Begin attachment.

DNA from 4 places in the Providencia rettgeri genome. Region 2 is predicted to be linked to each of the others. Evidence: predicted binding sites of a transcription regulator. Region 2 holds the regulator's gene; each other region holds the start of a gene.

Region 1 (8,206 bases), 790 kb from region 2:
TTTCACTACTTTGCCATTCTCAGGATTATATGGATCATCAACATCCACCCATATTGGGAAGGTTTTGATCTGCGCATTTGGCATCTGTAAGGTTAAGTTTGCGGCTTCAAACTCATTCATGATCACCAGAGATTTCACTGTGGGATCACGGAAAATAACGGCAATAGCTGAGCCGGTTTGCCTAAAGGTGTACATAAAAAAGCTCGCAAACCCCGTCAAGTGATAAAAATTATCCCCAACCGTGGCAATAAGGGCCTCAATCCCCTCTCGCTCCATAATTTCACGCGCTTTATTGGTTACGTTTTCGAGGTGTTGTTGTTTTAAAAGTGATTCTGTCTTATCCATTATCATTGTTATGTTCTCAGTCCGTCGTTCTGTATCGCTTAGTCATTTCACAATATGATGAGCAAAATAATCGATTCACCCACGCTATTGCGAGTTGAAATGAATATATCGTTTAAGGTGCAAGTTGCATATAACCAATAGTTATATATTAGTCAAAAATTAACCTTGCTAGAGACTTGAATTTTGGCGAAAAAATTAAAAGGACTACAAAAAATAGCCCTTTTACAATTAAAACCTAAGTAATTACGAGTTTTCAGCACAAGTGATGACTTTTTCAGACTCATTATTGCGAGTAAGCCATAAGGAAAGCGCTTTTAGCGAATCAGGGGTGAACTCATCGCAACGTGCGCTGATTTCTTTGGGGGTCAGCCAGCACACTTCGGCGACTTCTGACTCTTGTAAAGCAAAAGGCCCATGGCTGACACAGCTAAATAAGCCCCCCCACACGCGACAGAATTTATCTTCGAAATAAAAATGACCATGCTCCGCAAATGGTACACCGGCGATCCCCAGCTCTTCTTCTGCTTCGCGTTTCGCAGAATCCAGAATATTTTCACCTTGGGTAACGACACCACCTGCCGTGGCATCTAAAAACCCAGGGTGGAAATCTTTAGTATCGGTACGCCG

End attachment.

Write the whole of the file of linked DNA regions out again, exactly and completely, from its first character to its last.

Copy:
DNA from 4 places in the Providencia rettgeri genome. Region 2 is predicted to be linked to each of the others. Evidence: predicted binding sites of a transcription regulator. Region 2 holds the regulator's gene; each other region holds the start of a gene.

Region 1 (8,206 bases), 790 kb from region 2:
TTTCACTACTTTGCCATTCTCAGGATTATATGGATCATCAACATCCACCCATATTGGGAAGGTTTTGATCTGCGCATTTGGCATCTGTAAGGTTAAGTTTGCGGCTTCAAACTCATTCATGATCACCAGAGATTTCACTGTGGGATCACGGAAAATAACGGCAATAGCTGAGCCGGTTTGCCTAAAGGTGTACATAAAAAAGCTCGCAAACCCCGTCAAGTGATAAAAATTATCCCCAACCGTGGCAATAAGGGCCTCAATCCCCTCTCGCTCCATAATTTCACGCGCTTTATTGGTTACGTTTTCGAGGTGTTGTTGTTTTAAAAGTGATTCTGTCTTATCCATTATCATTGTTATGTTCTCAGTCCGTCGTTCTGTATCGCTTAGTCATTTCACAATATGATGAGCAAAATAATCGATTCACCCACGCTATTGCGAGTTGAAATGAATATATCGTTTAAGGTGCAAGTTGCATATAACCAATAGTTATATATTAGTCAAAAATTAACCTTGCTAGAGACTTGAATTTTGGCGAAAAAATTAAAAGGACTACAAAAAATAGCCCTTTTACAATTAAAACCTAAGTAATTACGAGTTTTCAGCACAAGTGATGACTTTTTCAGACTCATTATTGCGAGTAAGCCATAAGGAAAGCGCTTTTAGCGAATCAGGGGTGAACTCATCGCAACGTGCGCTGATTTCTTTGGGGGTCAGCCAGCACACTTCGGCGACTTCTGACTCTTGTAAAGCAAAAGGCCCATGGCTGACACAGCTAAATAAGCCCCCCCACACGCGACAGAATTTATCTTCGAAATAAAAATGACCATGCTCCGCAAATGGTACACCGGCGATCCCCAGCTCTTCTTCTGCTTCGCGTTTCGCAGAATCCAGAATATTTTCACCTTGGGTAACGACACCACCTGCCGTGGCATCTAAAAACCCAGGGTGGAAATCTTTAGTATCGGTACGCCG